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Palestinian children are being taught that Israelis are pigs and snakes.

So said Arnon Groiss, senior journalist for the Israel Broadcasting Authority’s Arabic Radio, during a congressional briefing last week.

The schools these young refugees attend are funded by the United Nations Relief and Works Agency for Palestine Refugees (UNRWA), which receives 20 percent of its funding from the United States, according to testimony organized by The Center for Near East Policy and Rep. Chris Smith (R-N.J.).


On the cover of a UNRWA-funded textbook, the image of a Palestinian stamp has a blank space on the bottom left where a Hebrew inscription belongs. It was one of numerous examples speaker Arnon Groiss used in a congressional briefing to show the anti-Israel rhetoric young Palestinians are being taught.
Photo by Suzanne Pollak

However, Matthew Reynolds, UNRWA’s Washington representative, called the Jan. 27 testimony “pretty much a farce” and urged officials to check their facts on which schools and camps are run by UNRWA and which are run by the Palestinian Authority or Hamas. He also urged everyone to appreciate that “there have been great problems with the textbooks, but it’s improving.”

UNRWA provides assistance for about 5 million Palestinian refugees in the Middle East. It has roughly a $1.2 billion budget of which the United States contributes $247 million, according to David Bedein, bureau chief of the Israel Resources News Agency, who also spoke at the briefing.

Groiss spent 10 years conducting research on school textbooks for many Middle Eastern nations. He noted that UNRWA is obligated “to refrain from propaganda and hate.” 

However, he said he is aware of many instances where textbooks deal with “the armed struggle” against Israel, deny the legitimacy of the country and “openly call for the elimination of Jews, all Jews.”


Arnon Groiss, right, argues with Matthew Reynolds, UNRWA’s Washington representative, during a congressional briefing last week on Palestinian textbooks. Photo by Suzanne Pollak

Groiss said that in UNRWA schools in Saudi Arabia, the curriculum “professes the hope for the elimination of all Jews.” In Egypt, there is material “which expresses hatred towards Jews.”

In a fourth-grade textbook where the students are taught about charts, they are shown numbers of inhabitants in the West Bank and Gaza with no listing at all of Israelis.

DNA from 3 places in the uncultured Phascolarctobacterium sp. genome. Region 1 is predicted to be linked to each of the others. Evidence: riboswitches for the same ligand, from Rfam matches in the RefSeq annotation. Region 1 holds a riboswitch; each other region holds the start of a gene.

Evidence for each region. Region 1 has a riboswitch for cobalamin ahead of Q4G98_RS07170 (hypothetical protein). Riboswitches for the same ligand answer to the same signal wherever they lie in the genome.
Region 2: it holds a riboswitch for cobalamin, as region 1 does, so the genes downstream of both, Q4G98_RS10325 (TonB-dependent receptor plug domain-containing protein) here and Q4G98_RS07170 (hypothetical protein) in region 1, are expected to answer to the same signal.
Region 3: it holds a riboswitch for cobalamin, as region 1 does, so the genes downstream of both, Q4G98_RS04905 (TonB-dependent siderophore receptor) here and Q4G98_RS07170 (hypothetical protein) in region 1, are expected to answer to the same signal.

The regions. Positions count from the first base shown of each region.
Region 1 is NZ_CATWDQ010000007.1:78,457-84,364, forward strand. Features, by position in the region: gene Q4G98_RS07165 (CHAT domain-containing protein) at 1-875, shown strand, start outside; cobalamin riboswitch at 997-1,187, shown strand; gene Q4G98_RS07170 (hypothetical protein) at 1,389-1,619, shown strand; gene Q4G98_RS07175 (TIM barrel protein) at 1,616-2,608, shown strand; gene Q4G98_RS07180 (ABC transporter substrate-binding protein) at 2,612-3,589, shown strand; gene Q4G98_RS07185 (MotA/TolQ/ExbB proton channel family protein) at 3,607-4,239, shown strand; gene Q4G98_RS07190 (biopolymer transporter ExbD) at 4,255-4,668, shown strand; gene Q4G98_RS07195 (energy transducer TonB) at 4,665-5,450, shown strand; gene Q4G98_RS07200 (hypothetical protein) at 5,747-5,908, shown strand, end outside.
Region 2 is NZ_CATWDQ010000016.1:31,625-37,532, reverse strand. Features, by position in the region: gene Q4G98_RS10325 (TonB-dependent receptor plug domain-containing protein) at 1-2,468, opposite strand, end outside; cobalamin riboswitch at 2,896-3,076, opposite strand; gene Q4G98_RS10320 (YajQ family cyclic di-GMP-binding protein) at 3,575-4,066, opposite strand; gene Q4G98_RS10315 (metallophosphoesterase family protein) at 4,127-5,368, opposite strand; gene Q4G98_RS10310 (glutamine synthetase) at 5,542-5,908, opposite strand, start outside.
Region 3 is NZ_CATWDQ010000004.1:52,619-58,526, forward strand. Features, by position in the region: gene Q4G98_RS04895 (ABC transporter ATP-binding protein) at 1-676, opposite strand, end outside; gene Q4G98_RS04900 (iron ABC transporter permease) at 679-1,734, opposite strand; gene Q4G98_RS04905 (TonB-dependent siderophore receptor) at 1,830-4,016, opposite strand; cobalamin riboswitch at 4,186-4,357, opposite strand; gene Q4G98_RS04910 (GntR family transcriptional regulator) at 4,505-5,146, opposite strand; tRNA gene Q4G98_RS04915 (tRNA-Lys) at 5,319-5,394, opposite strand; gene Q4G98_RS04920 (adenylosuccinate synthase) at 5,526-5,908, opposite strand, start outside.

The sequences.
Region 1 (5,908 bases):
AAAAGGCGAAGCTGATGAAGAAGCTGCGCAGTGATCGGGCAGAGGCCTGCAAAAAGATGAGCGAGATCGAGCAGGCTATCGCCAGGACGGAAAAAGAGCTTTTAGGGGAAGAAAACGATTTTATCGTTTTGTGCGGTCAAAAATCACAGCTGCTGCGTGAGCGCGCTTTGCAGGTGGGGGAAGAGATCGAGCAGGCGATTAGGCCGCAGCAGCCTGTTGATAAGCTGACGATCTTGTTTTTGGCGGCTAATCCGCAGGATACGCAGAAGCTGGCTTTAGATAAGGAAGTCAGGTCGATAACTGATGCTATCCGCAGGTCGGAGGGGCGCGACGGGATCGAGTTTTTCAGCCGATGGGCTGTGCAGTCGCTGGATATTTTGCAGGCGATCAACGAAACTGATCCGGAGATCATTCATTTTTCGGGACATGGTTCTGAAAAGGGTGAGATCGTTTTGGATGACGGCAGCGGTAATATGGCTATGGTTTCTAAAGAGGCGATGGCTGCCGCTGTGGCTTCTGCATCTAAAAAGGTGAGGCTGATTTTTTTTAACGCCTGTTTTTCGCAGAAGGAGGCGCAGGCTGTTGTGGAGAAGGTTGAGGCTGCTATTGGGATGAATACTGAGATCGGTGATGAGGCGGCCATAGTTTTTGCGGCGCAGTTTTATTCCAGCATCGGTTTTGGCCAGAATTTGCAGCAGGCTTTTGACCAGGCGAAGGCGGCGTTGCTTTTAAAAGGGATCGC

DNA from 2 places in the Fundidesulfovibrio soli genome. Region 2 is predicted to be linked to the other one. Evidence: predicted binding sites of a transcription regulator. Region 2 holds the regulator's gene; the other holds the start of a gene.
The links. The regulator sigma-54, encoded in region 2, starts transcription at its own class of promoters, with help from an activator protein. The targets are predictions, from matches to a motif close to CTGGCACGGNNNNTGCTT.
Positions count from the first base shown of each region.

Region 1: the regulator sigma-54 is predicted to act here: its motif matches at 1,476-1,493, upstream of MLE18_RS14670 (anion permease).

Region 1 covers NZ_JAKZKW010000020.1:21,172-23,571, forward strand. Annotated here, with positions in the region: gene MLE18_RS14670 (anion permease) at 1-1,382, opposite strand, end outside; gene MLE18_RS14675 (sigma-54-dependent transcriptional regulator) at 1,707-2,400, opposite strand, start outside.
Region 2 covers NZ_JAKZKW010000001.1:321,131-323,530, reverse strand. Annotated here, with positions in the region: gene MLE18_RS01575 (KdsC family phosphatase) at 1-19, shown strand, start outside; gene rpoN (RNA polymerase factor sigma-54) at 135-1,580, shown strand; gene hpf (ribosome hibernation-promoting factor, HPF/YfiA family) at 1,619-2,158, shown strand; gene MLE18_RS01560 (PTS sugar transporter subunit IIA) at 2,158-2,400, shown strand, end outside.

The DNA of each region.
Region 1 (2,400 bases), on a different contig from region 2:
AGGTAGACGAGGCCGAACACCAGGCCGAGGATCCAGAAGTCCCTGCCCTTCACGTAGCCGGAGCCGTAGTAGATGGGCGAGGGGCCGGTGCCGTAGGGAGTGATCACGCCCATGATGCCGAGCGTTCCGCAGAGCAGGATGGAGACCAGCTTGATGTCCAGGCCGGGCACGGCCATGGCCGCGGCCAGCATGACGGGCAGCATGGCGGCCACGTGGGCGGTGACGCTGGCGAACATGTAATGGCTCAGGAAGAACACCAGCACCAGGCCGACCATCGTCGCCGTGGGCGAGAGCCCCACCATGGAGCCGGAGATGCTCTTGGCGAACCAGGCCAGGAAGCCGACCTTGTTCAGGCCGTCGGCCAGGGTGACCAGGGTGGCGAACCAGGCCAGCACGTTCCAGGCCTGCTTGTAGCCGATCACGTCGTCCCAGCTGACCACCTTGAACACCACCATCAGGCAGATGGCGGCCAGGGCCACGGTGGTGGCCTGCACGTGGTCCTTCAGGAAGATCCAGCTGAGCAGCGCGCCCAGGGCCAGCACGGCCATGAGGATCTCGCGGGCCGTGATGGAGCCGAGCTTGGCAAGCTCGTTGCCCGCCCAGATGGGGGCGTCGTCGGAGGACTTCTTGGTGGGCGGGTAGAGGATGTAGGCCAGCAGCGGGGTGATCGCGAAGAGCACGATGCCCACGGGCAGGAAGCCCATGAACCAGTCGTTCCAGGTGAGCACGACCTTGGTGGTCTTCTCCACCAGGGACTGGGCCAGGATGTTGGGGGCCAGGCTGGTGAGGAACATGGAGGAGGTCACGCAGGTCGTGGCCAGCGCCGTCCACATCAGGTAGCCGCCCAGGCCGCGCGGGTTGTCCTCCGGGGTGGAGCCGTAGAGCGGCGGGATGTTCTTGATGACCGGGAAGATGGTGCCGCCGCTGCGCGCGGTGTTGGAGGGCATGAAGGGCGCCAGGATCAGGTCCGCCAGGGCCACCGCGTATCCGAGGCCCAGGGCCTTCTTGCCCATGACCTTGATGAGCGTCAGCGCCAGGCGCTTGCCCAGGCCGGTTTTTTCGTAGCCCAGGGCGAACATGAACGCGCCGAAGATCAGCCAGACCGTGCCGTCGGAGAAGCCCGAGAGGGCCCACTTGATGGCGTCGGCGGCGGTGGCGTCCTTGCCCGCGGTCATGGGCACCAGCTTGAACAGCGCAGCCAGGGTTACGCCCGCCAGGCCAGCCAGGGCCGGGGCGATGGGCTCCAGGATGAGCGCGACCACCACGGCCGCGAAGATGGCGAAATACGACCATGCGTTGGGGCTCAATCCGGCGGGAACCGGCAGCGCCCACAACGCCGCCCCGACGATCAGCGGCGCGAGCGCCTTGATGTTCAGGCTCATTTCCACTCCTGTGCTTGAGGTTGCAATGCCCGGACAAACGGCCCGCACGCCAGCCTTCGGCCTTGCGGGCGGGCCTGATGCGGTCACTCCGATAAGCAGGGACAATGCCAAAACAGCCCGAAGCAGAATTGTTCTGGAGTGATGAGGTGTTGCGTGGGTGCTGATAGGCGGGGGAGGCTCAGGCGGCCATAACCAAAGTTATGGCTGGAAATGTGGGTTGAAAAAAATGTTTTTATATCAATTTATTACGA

“They try not to say the word Israel. The 5.5 million Jews that live in Israel are missing,” he said. When Israelis are mentioned at all, they are “mostly presented as a threatening group, rather than individuals, like soldiers. They are never portrayed as ordinary human beings.”

In another textbook, the exercise asks the students to “color the Negev Desert on the map of Palestine,” Groiss said.

Bedein showed two movies on young Palestinians attending refugee camps, learning that Israel is their country, and they should do everything they can to make sure they gain the right to live there.

Reynolds strongly disputed the material shown in the films, noting, “They are P.A. schools. There are no UNRWA camps.” He said UNRWA schools do not have field trips, so “how could they be going on a hike?” Also, he said, “Our maps do say Israel.”

He said the films were like having a problem with Toyota cars but always showing photos of Hondas.

“Is everything that UNRWA has done perfect? Absolutely not. It’s a tough neighborhood,” he said, noting that “books alone are not education.”

UNRWA was established by United Nations General Assembly resolution in 1949 to carry out direct relief and works programs for Palestine refugees. The General Assembly has repeatedly renewed UNRWA’s mandate, most recently extending it until June 30, 2014. It works with refugees in Lebanon, Gaza Strip, Syrian Arab Republic, West Bank and East Jerusalem.

Groiss said that as of 2009, roughly 20 percent of the Palestinian education is delivered by UNRWA.

In many of those schools, the students learn language through poetry. He cited some lines from various poems including “How come the snakes invade us?” and “Oh brother, the oppressors have exceeded all bounds.”

These schools teach that “Israel itself is the source of all evil,” Groiss said. They learn that Israel is responsible for such atrocities as drug addiction, violence and their bad economy. It steals water and land and pollutes the environment, Grossi said.

Bedein called on Congress to stop funding UNRWA “without conditions.”

Rep. Smith promised to continue his efforts to “expunge” anti-Israeli and anti-American teachings and quoted a song from the musical South Pacific that notes, “You’ve got to be taught to hate and fear.”

“In America, we love the pep rally,” he said, but it’s quite different when witnessing pep rallies “for suicide bombers.”

The United States is the “largest funder, bar anyone else in the world” of UNRWA, Smith said, adding, “We do care about refugees, but you cannot use them as a pretext to teach hate.”

“We need to re-energize the effort for zero tolerance,” Smith said, noting, “It doesn’t take much to poison a young mind.”

During the briefing and afterwards, Reynolds confronted Bedein and Groiss and urged them to stop using “knowingly false” information.”

When Groiss admitted he had never been in an UNRWA school, Reynolds declared, “I have.”

Groiss then said, “Why don’t you complain? Why don’t you change your policies?” to which Reynolds replied, “We have issues with books as well, and the United States government should personally address this.”

spollak@washingtonjewishweek.com

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